Gotta Select'em all

2 min read


By Dag Frode Solberg


December 5, 2019

When creating a website, you are trying to solve some real-world problems. People don't come to your site to look at the website. There might be exciting content or important information they need. Often the information they need is copied into some other application.

The following table contains some cells that are easy to copy, and some that are a bit harder to copy.

For the next few minutes, we will explore how we can make all the cells with data easy to copy for most of the browsers in use today!

User select:all;

By adding some CSS to the table, we can make all the text in the cells are selectable by a single click. This solution currently works for Firefox and Chrome.

The CSS we have added to the table is:

table {
  user-select: all;

When you click on some content in an element with the style user-select: all;, the browser knows it should treat all the content as one atom. This styling lets the user click anywhere in the element and get all of the text selected.

Let us see how this works in practice:


When you click on any of the content in cells, all of the cells are selected. But we do not communicate this to the users at this point. We need some way to let the user know in advance what is going to happen when they click on the text. By adding the style cursor: cell; to the cell, we let the user know the content of the cell can be selected.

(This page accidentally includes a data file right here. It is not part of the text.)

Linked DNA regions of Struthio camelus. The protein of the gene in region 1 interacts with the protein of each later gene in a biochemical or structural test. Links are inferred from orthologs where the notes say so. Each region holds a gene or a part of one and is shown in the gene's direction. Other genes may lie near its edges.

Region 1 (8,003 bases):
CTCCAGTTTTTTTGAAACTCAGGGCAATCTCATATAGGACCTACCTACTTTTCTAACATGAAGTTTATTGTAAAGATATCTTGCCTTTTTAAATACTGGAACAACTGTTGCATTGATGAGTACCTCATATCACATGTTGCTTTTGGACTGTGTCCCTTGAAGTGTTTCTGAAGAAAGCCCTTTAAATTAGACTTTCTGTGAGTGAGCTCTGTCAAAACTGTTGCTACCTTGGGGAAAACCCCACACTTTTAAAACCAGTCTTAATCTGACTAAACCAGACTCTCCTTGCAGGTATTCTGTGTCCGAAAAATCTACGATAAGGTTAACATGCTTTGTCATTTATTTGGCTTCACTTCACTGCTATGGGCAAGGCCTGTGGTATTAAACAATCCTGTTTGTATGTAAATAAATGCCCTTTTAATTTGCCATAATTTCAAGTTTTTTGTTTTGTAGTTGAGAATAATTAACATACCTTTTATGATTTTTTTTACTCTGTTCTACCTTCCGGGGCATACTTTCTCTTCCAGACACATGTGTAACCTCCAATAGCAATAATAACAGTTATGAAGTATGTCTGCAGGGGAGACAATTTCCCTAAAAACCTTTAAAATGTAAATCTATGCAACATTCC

table td {
  user-select: all;
  cursor: cell;


We now have a solution that lets Chrome and Firefox users understand that they can select the content of a cell, but we want to support the rest of the internet too.

First, we add a class to the elements we want to be possible to select by only clicking on the element.

<td class="user-select-all"></td>

Then we add the following polyfill to be loaded at the end of our document.

// based on https://stackoverflow.com/a/20079910
//Supports IE9+
function userSelectAll(event) {

// Use CSS.suports to only run polyfill for browsers not supporting the property
if (!CSS || CSS.suports || !CSS.supports("user-select", "all")) {
  var elementsToSelectOnClick = document.querySelectorAll(".user-select-all");
  for (var i = 0; i < elementsToSelectOnClick.length; i++) {
    elementsToSelectOnClick[i].onclick = userSelectAll;

The final result should work for most browsers.

It is nice to know we can do a lot without having to rely on libraries :smiley: Some CSS and a bit of JavaScript goes a long way. It is also lovely to see that a simple solution can bring much value to your users, but you have to make sure they are communicated clearly!